Irish physicist elected to prestigious US scientific organisation

27 Jan 2022

Prof JC Séamus Davis. Image: UCC

Prof JC Séamus Davis was elected as a fellow of AAAS for his work in quantum physics at UCC and the University of Oxford.

Irish scientist Prof JC Séamus Davis has been elected to the rank of fellow of the American Association for the Advancement of Science (AAAS). The honour is considered among the most prestigious merits within the global scientific community.

Davis is an internationally respected physicist, specialising in the field of macroscopic quantum physics. The Skibbereen native leads a team of researchers at University College Cork (UCC) and the University of Oxford.

Future Human

He has invented several new techniques that allow humans to visualise quantum phenomena directly. These techniques help to provide people with an understanding of the world of quantum physics, at the time when quantum technology is coming to play a central role in science and the economy.

Davis joins 563 other scientists from around the world elected as fellows of AAAS as part of its 2021 intake.

Founded in 1848, it is the world’s largest general scientific society and election to the group is typically reserved for those whose work is scientifically or socially distinguished. Some of the society’s fellows have included Thomas Edison, Maria Mitchell and Ellen Ochoa.

Davis said he was “thrilled and honoured” to join their ranks, adding he was “delighted by the recognition for these innovative approaches to exploring macroscopic quantum physics”.

The Cork man got his undergraduate physics degree in UCC in 1983. His international career led him to Cornell University in the US, where he was the James Gilbert White Distinguished Professor of Physical Sciences.

In 2018, he returned to his Irish alma mater to spearhead a pioneering research programme exploring quantum materials for quantum technology.

It was a joint appointment with Oxford, supported in Ireland through a Science Foundation Ireland Research Professorship and an Infrastructure Award, and in the UK by a European Research Council Advanced Grant award.

Shining a light on the abdomen

As well as Davis, another Munster scientist has been making waves recently for his research on the make-up and structure of the abdomen. University of Limerick’s Prof Calvin Coffey made a breakthrough in 2016 when a discovery he made led to the reclassification of the mesentery as a new organ.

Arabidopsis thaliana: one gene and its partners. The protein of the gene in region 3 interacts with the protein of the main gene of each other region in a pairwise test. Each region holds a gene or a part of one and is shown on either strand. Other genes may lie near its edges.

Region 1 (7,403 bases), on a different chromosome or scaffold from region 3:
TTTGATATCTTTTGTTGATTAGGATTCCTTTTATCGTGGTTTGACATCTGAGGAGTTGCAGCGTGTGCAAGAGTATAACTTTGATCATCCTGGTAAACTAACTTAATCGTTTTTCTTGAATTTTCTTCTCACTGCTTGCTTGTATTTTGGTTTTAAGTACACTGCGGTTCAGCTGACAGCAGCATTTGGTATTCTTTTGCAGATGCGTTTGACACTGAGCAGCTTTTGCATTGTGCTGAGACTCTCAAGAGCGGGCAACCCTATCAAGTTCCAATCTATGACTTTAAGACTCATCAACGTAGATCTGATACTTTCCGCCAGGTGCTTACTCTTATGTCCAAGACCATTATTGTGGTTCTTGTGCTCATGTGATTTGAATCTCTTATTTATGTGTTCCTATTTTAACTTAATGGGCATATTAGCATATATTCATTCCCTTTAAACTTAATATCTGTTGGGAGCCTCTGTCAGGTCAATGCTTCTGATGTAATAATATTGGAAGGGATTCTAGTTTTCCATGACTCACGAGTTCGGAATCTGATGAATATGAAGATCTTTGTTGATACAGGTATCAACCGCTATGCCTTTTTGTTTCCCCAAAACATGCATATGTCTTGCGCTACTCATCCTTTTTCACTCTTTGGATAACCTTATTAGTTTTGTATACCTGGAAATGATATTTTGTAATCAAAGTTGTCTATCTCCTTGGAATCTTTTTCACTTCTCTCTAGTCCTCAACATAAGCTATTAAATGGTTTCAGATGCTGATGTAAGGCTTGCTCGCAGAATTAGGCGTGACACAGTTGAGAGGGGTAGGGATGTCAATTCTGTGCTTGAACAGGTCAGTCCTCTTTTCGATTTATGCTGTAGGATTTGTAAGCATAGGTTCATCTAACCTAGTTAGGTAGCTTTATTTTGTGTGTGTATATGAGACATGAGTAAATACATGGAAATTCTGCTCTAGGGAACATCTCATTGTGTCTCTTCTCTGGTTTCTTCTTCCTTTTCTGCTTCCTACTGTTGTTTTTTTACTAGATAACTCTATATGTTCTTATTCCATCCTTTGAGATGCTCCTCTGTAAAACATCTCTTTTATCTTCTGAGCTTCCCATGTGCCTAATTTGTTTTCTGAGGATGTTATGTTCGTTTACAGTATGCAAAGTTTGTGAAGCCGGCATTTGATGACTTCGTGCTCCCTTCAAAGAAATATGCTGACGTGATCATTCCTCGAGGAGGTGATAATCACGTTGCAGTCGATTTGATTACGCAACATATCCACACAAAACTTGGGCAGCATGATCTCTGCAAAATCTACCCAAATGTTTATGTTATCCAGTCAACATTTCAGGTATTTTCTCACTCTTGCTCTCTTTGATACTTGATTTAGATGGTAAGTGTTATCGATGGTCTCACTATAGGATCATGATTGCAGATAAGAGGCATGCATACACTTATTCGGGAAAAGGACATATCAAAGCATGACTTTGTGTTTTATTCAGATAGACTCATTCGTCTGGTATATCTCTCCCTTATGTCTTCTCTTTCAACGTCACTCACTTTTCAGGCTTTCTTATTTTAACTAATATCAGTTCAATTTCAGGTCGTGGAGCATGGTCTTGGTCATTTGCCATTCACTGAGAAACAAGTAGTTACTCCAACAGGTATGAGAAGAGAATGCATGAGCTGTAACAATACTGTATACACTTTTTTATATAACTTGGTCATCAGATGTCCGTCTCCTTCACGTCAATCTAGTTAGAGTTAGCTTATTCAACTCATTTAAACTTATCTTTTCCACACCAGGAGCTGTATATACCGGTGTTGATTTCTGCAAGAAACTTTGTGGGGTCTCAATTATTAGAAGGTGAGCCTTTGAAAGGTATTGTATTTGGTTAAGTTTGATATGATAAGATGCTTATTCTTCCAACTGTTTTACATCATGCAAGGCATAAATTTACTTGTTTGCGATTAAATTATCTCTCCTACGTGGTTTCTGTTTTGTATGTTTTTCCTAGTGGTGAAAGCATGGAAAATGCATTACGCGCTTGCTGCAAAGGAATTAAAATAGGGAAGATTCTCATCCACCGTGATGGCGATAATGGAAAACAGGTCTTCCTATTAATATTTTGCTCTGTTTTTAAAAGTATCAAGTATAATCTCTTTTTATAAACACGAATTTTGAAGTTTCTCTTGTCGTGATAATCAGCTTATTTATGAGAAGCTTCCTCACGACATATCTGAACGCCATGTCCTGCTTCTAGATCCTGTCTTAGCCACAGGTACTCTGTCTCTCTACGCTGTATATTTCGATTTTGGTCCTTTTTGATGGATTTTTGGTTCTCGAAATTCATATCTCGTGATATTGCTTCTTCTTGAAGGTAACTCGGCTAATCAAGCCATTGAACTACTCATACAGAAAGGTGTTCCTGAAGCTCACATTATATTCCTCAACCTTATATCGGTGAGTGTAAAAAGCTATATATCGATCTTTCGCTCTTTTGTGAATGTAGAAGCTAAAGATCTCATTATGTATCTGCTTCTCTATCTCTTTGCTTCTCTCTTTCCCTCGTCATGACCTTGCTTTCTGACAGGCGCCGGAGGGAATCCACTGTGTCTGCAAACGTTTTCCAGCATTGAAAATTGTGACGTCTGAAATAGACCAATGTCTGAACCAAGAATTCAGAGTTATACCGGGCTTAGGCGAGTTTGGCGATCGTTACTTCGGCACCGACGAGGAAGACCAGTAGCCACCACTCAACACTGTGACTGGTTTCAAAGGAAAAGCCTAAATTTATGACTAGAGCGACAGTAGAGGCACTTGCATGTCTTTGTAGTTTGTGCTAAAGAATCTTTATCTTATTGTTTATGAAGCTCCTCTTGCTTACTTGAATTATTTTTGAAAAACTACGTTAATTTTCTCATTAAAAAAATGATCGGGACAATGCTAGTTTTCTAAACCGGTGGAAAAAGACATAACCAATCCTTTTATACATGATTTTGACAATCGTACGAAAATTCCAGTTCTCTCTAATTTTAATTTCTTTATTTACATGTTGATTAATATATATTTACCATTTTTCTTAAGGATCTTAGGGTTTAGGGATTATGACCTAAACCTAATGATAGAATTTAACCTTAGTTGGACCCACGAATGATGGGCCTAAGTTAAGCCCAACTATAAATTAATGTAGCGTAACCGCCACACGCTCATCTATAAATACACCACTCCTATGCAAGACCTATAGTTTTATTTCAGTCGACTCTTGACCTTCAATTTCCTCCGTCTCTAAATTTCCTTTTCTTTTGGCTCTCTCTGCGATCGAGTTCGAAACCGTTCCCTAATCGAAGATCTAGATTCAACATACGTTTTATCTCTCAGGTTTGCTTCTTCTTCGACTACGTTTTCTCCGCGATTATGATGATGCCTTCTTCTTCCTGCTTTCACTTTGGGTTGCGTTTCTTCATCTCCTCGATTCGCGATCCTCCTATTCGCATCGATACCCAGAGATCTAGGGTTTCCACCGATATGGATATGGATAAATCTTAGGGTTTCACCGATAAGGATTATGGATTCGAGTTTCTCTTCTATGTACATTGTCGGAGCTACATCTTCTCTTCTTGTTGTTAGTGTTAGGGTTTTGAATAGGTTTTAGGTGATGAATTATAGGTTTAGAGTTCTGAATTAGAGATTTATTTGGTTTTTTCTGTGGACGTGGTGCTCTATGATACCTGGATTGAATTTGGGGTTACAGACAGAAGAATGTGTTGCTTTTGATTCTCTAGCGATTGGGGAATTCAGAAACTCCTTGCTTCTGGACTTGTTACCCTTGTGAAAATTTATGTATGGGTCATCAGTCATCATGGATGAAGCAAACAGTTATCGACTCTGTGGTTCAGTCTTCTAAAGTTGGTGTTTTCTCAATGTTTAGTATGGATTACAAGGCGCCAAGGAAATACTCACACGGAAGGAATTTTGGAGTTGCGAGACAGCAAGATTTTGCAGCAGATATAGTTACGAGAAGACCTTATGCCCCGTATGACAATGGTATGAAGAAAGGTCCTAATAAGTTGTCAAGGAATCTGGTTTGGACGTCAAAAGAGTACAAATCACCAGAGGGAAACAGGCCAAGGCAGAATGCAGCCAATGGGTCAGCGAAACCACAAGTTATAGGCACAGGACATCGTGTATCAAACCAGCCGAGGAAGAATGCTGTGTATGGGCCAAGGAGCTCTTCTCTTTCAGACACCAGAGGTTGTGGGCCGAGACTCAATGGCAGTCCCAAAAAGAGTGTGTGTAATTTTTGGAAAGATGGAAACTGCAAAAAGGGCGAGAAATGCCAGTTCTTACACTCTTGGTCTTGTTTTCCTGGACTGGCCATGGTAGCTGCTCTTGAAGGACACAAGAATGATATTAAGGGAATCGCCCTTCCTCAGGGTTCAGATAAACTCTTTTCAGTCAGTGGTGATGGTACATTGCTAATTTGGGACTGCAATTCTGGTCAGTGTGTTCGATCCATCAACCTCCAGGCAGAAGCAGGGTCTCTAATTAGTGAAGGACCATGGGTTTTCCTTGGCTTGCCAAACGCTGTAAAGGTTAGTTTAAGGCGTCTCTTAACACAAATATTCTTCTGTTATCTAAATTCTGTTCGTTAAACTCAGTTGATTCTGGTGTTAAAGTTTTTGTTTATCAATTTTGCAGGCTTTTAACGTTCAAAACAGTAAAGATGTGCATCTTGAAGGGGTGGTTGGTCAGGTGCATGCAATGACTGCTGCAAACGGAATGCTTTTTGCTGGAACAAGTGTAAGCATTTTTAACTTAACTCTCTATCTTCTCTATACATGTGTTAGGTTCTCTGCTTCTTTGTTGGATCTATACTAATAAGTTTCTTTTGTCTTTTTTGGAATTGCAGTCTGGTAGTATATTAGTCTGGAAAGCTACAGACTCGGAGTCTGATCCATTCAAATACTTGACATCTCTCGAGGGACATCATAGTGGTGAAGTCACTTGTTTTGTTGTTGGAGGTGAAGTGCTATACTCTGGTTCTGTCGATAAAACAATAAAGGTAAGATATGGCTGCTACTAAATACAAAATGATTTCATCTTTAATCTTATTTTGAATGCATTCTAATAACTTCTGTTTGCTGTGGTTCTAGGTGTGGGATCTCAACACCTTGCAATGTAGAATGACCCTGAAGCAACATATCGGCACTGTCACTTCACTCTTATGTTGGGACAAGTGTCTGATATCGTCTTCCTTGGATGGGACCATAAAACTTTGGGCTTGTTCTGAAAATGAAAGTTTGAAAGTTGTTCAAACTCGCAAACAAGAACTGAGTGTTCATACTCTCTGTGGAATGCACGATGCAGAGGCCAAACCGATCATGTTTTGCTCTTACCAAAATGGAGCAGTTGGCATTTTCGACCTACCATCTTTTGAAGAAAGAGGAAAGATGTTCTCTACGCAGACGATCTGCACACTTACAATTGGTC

Calvin Coffey in a surgery theatre.

Calvin Coffey. Image: University of Limerick

In a research paper published in the Nature journal Communications Biology, Coffey’s team detailed the development and structure of the mesentery. His team has recently provided a further explanation of findings in a review article published in The Lancet Gastroenterology and Hepatology.

According to Coffey, his research on the mesentery is already being incorporated into references such as the most recent edition of Gray’s Anatomy.

“Better understanding of the mesentery and its functions has already led to improvements in surgery and the new research builds on those advances. There are also exciting areas for future investigation,” he said.

“Patients are already benefiting from what we now call mesenteric-based approaches to the diagnosis and treatment of most abdominal conditions. The organisational simplicity of the abdomen now immediately explains the behaviours of viral and bacterial infections, cancer, inflammatory bowel disease, obesity, diabetes and many others.”

Don’t miss out on the knowledge you need to succeed. Sign up for the Daily Brief, Silicon Republic’s digest of need-to-know sci-tech news.

Blathnaid O’Dea is Careers reporter at Silicon Republic

editorial@siliconrepublic.com